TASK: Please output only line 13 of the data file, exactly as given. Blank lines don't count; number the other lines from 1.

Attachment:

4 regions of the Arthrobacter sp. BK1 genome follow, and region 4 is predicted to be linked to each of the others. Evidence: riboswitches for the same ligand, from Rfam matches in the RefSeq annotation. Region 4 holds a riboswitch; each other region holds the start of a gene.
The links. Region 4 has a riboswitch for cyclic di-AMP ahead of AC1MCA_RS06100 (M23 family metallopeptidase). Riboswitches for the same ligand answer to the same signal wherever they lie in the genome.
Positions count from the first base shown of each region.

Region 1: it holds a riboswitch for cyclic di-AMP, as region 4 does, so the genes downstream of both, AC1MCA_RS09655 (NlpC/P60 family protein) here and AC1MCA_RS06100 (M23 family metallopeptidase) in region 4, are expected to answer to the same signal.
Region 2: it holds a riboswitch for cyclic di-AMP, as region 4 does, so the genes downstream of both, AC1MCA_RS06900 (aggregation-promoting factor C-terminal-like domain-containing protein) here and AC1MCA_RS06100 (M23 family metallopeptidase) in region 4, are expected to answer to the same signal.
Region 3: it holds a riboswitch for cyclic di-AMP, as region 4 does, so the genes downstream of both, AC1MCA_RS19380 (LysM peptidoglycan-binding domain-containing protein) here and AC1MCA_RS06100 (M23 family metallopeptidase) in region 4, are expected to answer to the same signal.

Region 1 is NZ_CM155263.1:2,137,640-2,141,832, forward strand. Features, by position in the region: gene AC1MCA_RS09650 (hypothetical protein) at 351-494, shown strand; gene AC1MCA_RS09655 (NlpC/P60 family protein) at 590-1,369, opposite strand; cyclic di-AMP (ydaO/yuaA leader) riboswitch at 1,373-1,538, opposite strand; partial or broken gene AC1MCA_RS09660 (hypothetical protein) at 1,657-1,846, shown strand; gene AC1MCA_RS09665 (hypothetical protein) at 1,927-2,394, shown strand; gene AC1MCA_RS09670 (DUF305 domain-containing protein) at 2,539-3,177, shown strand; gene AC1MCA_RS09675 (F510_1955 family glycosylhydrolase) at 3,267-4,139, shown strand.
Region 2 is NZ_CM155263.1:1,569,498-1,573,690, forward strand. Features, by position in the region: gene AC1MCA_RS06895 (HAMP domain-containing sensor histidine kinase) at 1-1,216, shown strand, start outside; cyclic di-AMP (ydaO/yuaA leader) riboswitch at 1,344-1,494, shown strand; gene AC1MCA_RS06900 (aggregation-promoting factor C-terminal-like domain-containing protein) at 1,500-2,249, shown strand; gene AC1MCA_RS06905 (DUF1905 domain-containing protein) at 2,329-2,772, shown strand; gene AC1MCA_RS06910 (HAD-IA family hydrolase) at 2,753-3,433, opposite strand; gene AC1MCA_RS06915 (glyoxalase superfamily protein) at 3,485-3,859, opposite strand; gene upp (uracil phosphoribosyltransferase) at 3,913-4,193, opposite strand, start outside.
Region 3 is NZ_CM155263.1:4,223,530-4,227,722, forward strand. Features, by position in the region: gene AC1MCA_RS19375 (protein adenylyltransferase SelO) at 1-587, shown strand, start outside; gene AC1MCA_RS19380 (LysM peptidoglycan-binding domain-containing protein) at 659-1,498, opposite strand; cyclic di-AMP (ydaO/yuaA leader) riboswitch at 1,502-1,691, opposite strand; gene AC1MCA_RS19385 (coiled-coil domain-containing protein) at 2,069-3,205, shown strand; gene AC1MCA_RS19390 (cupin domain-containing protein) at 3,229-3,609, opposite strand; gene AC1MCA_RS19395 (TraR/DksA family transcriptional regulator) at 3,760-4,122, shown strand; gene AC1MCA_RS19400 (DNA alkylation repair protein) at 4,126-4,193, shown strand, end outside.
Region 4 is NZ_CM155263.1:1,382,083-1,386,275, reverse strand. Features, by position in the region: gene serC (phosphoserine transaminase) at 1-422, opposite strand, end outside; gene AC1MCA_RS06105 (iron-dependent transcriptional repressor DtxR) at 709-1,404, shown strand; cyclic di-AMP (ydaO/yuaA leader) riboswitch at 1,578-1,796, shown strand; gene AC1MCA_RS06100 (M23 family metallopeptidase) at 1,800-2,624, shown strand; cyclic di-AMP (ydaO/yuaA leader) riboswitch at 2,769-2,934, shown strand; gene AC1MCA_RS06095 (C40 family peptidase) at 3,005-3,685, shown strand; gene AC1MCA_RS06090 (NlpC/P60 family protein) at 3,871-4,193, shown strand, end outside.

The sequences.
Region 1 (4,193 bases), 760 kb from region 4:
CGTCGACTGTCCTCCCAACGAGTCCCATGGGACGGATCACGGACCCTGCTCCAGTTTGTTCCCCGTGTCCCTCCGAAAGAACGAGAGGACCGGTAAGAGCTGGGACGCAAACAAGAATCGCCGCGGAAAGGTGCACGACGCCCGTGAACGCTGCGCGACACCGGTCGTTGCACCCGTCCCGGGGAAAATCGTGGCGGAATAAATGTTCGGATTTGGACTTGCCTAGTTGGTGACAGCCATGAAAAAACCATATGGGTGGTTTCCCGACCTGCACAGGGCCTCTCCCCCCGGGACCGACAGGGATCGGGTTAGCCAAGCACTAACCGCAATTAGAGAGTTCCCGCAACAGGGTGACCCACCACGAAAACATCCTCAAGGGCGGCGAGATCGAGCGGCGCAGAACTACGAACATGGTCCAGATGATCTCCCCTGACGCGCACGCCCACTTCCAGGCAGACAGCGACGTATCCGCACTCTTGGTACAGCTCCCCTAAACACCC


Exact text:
CGTCGACTGTCCTCCCAACGAGTCCCATGGGACGGATCACGGACCCTGCTCCAGTTTGTTCCCCGTGTCCCTCCGAAAGAACGAGAGGACCGGTAAGAGCTGGGACGCAAACAAGAATCGCCGCGGAAAGGTGCACGACGCCCGTGAACGCTGCGCGACACCGGTCGTTGCACCCGTCCCGGGGAAAATCGTGGCGGAATAAATGTTCGGATTTGGACTTGCCTAGTTGGTGACAGCCATGAAAAAACCATATGGGTGGTTTCCCGACCTGCACAGGGCCTCTCCCCCCGGGACCGACAGGGATCGGGTTAGCCAAGCACTAACCGCAATTAGAGAGTTCCCGCAACAGGGTGACCCACCACGAAAACATCCTCAAGGGCGGCGAGATCGAGCGGCGCAGAACTACGAACATGGTCCAGATGATCTCCCCTGACGCGCACGCCCACTTCCAGGCAGACAGCGACGTATCCGCACTCTTGGTACAGCTCCCCTAAACACCC